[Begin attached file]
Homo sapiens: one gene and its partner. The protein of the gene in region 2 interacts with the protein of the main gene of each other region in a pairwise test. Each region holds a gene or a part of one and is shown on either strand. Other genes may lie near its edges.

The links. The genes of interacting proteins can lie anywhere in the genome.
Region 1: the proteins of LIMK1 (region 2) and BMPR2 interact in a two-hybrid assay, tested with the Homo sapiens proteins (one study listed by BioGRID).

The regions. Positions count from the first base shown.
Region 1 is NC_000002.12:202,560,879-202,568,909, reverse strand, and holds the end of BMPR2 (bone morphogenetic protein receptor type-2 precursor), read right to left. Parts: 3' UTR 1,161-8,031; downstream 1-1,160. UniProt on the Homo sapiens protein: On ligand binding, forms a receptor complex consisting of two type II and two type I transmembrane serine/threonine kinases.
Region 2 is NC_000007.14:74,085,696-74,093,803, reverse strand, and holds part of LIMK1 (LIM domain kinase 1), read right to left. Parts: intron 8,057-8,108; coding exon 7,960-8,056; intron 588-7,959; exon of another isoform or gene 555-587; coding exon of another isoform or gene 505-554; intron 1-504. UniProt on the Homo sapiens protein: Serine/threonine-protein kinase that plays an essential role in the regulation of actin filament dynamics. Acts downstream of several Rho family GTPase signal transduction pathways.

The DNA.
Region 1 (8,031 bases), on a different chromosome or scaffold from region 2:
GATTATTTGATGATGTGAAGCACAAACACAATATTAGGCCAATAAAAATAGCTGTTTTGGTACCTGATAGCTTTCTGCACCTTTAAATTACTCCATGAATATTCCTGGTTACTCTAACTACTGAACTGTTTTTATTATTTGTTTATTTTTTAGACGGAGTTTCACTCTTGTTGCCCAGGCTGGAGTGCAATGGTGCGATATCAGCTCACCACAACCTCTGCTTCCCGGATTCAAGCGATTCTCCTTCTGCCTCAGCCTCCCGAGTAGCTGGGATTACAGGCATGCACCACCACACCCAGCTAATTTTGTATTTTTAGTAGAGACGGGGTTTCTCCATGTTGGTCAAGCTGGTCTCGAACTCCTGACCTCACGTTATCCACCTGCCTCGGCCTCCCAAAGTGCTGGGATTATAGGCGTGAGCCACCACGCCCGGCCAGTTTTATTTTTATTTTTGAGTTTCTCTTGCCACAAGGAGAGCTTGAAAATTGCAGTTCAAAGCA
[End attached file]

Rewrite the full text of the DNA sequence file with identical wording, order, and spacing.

Homo sapiens: one gene and its partner. The protein of the gene in region 2 interacts with the protein of the main gene of each other region in a pairwise test. Each region holds a gene or a part of one and is shown on either strand. Other genes may lie near its edges.

The links. The genes of interacting proteins can lie anywhere in the genome.
Region 1: the proteins of LIMK1 (region 2) and BMPR2 interact in a two-hybrid assay, tested with the Homo sapiens proteins (one study listed by BioGRID).

The regions. Positions count from the first base shown.
Region 1 is NC_000002.12:202,560,879-202,568,909, reverse strand, and holds the end of BMPR2 (bone morphogenetic protein receptor type-2 precursor), read right to left. Parts: 3' UTR 1,161-8,031; downstream 1-1,160. UniProt on the Homo sapiens protein: On ligand binding, forms a receptor complex consisting of two type II and two type I transmembrane serine/threonine kinases.
Region 2 is NC_000007.14:74,085,696-74,093,803, reverse strand, and holds part of LIMK1 (LIM domain kinase 1), read right to left. Parts: intron 8,057-8,108; coding exon 7,960-8,056; intron 588-7,959; exon of another isoform or gene 555-587; coding exon of another isoform or gene 505-554; intron 1-504. UniProt on the Homo sapiens protein: Serine/threonine-protein kinase that plays an essential role in the regulation of actin filament dynamics. Acts downstream of several Rho family GTPase signal transduction pathways.

The DNA.
Region 1 (8,031 bases), on a different chromosome or scaffold from region 2:
GATTATTTGATGATGTGAAGCACAAACACAATATTAGGCCAATAAAAATAGCTGTTTTGGTACCTGATAGCTTTCTGCACCTTTAAATTACTCCATGAATATTCCTGGTTACTCTAACTACTGAACTGTTTTTATTATTTGTTTATTTTTTAGACGGAGTTTCACTCTTGTTGCCCAGGCTGGAGTGCAATGGTGCGATATCAGCTCACCACAACCTCTGCTTCCCGGATTCAAGCGATTCTCCTTCTGCCTCAGCCTCCCGAGTAGCTGGGATTACAGGCATGCACCACCACACCCAGCTAATTTTGTATTTTTAGTAGAGACGGGGTTTCTCCATGTTGGTCAAGCTGGTCTCGAACTCCTGACCTCACGTTATCCACCTGCCTCGGCCTCCCAAAGTGCTGGGATTATAGGCGTGAGCCACCACGCCCGGCCAGTTTTATTTTTATTTTTGAGTTTCTCTTGCCACAAGGAGAGCTTGAAAATTGCAGTTCAAAGCA